Share This Page

Findlay teen's version of 'The Cup Song' goes viral

| Wednesday, Feb. 27, 2013, 7:30 p.m.
Kiersten Kelly Credit: Sergei Latachev

Like most non-celebrities, Kiersten Kelly never expected her video to go viral.

By mid-week, at least 38,000 people had watched Kelly's version of “The Cup Song,” which she performed at her kitchen table, on Kelly's YouTube channel, and “likes” of it were propelling traffic on Facebook pages and other media sites. Kelly said her tracking of its hits and postings topped 380,000 as of yesterday afternoon, and her video has also appeared on TV and online media.

“I just put it on my YouTube (channel). I did not expect to get that big. It's really crazy,” said Kelly, 17, a junior at Lincoln Park School for the Performing Arts in Midland, Beaver County. She travels 90 minutes a day each way by bus to attend the school.

The song originally was performed by Anna Kendrick in “Pitch Perfect,” a 2012 film about an all-girl a capella singing group in a national competition. She sings while beating rhythm with her hands and banging a drinking cup on the table.

What puts a unique stamp on Kelly's performance — and likely attracted so many viewers — is that she's missing part of her right arm, from just below her elbow.

“I was born like that. I do everything everyone else does. I just do it differently,” Kelly said.

The aspiring singer, who plays the guitar, said she knows her shortened arm contributed to the video's popularity.

“A lot of people are saying it's because of my arm. That's obviously part of it. It surprises people that I can do it. But there are many people who say they did not notice the arm once I started singing,” she said.

Kelly lives with her mother, Myria Mehalich, and grandmother in Findlay. Her father, Adam Kelly, lives in Massachusetts.

Kelly began singing “ever since I could talk.” She has performed at the Lawrence County Fair and at Jergel's Rhythm Grille in Warrendale.

She participated in the Rocket to the Stars singing program in New Castle, the largest singing competition in Western Pennsylvania. That group sent her video to Ellen DeGeneres, whose television show often is a venue for unknown performers to gain notoriety.

“She is a very good vocalist. There are a lot of people who have their 15 minutes of fame on the Internet, and that's it. I'm hoping that is not the case here,” said Wade Sutton, news director of Froggy 95.1 in New Castle, a country music station, and the founder of Rocket to the Stars.

Rick Wills is a staff writer for Trib Total Media. He can be reached at 412-320-7944 or at rwills@tribweb.com.

TribLIVE commenting policy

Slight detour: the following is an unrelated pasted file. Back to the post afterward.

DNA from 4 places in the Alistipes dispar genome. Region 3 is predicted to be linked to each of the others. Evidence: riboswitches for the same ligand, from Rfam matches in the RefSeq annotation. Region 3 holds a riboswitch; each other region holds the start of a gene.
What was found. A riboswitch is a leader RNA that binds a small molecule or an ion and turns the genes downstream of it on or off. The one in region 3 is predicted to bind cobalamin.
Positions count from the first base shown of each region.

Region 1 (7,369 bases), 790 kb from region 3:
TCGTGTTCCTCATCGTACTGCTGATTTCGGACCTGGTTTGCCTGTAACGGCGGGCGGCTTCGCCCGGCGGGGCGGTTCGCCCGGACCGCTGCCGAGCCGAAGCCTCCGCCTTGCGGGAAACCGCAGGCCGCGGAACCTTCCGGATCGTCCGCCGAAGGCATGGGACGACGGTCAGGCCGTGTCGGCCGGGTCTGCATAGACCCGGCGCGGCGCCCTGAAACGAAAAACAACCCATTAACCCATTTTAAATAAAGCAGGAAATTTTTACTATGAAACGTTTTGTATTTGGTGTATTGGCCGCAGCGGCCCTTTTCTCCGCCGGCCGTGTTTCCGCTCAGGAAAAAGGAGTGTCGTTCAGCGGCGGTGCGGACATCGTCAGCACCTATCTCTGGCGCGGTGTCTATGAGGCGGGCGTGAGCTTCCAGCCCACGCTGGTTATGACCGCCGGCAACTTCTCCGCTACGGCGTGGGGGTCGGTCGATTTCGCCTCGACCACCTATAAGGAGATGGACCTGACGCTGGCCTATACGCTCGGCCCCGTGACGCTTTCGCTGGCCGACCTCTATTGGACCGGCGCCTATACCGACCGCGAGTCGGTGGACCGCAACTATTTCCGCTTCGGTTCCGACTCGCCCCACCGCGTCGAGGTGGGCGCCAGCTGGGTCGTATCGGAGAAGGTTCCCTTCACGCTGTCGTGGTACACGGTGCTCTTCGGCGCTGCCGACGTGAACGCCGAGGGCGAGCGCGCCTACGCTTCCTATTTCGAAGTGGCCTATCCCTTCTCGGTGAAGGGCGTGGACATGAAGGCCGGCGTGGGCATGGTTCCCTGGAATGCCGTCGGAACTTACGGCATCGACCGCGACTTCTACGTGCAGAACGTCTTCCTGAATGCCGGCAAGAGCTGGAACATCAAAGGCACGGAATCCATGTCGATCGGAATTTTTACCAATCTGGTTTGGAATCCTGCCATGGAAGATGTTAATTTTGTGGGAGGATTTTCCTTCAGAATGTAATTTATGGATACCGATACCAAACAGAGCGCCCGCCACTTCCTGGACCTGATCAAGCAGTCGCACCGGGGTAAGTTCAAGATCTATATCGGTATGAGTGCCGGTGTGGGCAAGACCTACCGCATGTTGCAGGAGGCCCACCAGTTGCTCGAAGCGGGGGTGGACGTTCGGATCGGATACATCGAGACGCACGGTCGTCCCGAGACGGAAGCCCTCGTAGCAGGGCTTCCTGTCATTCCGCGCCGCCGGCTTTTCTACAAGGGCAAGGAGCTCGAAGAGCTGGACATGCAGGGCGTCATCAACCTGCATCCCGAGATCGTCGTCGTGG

You are solely responsible for your comments and by using TribLive.com you agree to our Terms of Service.

We moderate comments. Our goal is to provide substantive commentary for a general readership. By screening submissions, we provide a space where readers can share intelligent and informed commentary that enhances the quality of our news and information.

While most comments will be posted if they are on-topic and not abusive, moderating decisions are subjective. We will make them as carefully and consistently as we can. Because of the volume of reader comments, we cannot review individual moderation decisions with readers.

We value thoughtful comments representing a range of views that make their point quickly and politely. We make an effort to protect discussions from repeated comments either by the same reader or different readers

We follow the same standards for taste as the daily newspaper. A few things we won't tolerate: personal attacks, obscenity, vulgarity, profanity (including expletives and letters followed by dashes), commercial promotion, impersonations, incoherence, proselytizing and SHOUTING. Don't include URLs to Web sites.

We do not edit comments. They are either approved or deleted. We reserve the right to edit a comment that is quoted or excerpted in an article. In this case, we may fix spelling and punctuation.

We welcome strong opinions and criticism of our work, but we don't want comments to become bogged down with discussions of our policies and we will moderate accordingly.

We appreciate it when readers and people quoted in articles or blog posts point out errors of fact or emphasis and will investigate all assertions. But these suggestions should be sent via e-mail. To avoid distracting other readers, we won't publish comments that suggest a correction. Instead, corrections will be made in a blog post or in an article.